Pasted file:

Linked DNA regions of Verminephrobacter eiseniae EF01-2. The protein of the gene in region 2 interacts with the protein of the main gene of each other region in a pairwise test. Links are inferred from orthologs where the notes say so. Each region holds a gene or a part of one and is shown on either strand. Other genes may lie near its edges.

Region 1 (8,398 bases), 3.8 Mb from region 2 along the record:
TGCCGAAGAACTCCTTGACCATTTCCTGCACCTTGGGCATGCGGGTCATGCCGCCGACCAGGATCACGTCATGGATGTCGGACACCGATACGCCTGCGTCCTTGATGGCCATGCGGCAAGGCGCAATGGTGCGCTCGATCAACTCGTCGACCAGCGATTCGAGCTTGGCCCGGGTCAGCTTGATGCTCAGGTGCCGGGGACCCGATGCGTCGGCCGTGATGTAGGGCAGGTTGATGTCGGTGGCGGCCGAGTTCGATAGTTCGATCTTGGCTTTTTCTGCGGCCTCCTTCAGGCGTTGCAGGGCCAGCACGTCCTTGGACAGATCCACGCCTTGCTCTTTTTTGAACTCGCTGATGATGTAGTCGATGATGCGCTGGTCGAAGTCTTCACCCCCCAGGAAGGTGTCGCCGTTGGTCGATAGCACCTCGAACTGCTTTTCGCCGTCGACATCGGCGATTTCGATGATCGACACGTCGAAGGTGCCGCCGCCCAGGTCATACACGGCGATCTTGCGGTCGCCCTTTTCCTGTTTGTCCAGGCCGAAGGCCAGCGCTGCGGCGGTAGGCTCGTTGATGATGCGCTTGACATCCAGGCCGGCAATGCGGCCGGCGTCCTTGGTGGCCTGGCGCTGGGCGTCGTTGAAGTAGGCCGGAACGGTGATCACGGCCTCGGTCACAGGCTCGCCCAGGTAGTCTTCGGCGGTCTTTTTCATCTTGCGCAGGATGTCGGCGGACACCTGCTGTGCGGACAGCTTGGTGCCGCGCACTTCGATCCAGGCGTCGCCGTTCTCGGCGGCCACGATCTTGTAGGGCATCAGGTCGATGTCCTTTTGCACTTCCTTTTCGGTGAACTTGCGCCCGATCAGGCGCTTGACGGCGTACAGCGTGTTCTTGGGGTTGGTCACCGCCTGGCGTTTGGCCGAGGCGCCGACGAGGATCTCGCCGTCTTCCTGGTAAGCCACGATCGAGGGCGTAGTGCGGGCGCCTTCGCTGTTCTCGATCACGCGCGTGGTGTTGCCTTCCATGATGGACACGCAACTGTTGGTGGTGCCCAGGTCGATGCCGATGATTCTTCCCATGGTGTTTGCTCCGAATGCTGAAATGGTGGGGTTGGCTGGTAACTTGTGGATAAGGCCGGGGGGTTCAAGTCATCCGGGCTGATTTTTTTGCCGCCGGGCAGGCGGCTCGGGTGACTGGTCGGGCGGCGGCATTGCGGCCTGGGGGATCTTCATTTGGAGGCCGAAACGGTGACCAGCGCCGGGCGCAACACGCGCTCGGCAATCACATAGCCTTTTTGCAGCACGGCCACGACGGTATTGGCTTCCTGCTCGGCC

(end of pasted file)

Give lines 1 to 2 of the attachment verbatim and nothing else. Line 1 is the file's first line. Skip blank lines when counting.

Linked DNA regions of Verminephrobacter eiseniae EF01-2. The protein of the gene in region 2 interacts with the protein of the main gene of each other region in a pairwise test. Links are inferred from orthologs where the notes say so. Each region holds a gene or a part of one and is shown on either strand. Other genes may lie near its edges.

Region 1 (8,398 bases), 3.8 Mb from region 2 along the record: